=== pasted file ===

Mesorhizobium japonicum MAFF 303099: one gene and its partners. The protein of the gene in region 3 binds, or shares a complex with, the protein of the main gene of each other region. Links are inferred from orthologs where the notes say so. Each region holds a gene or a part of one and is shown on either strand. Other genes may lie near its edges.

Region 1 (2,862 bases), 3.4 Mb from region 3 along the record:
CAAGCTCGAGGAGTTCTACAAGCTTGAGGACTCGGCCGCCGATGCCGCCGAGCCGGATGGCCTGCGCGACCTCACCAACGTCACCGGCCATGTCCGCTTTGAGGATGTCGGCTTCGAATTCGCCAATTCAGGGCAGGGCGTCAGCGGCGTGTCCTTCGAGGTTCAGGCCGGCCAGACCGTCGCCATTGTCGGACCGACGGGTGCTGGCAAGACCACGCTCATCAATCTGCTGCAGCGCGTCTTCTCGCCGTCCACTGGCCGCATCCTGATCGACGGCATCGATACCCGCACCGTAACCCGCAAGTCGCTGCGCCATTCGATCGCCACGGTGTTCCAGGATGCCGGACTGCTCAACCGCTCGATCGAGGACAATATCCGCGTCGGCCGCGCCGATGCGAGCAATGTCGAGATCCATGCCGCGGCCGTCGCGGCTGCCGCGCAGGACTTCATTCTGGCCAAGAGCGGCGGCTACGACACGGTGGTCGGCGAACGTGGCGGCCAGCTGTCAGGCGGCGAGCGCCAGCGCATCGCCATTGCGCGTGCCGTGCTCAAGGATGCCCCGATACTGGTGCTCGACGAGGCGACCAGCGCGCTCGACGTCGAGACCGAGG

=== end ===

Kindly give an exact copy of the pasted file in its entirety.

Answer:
Mesorhizobium japonicum MAFF 303099: one gene and its partners. The protein of the gene in region 3 binds, or shares a complex with, the protein of the main gene of each other region. Links are inferred from orthologs where the notes say so. Each region holds a gene or a part of one and is shown on either strand. Other genes may lie near its edges.

Region 1 (2,862 bases), 3.4 Mb from region 3 along the record:
CAAGCTCGAGGAGTTCTACAAGCTTGAGGACTCGGCCGCCGATGCCGCCGAGCCGGATGGCCTGCGCGACCTCACCAACGTCACCGGCCATGTCCGCTTTGAGGATGTCGGCTTCGAATTCGCCAATTCAGGGCAGGGCGTCAGCGGCGTGTCCTTCGAGGTTCAGGCCGGCCAGACCGTCGCCATTGTCGGACCGACGGGTGCTGGCAAGACCACGCTCATCAATCTGCTGCAGCGCGTCTTCTCGCCGTCCACTGGCCGCATCCTGATCGACGGCATCGATACCCGCACCGTAACCCGCAAGTCGCTGCGCCATTCGATCGCCACGGTGTTCCAGGATGCCGGACTGCTCAACCGCTCGATCGAGGACAATATCCGCGTCGGCCGCGCCGATGCGAGCAATGTCGAGATCCATGCCGCGGCCGTCGCGGCTGCCGCGCAGGACTTCATTCTGGCCAAGAGCGGCGGCTACGACACGGTGGTCGGCGAACGTGGCGGCCAGCTGTCAGGCGGCGAGCGCCAGCGCATCGCCATTGCGCGTGCCGTGCTCAAGGATGCCCCGATACTGGTGCTCGACGAGGCGACCAGCGCGCTCGACGTCGAGACCGAGG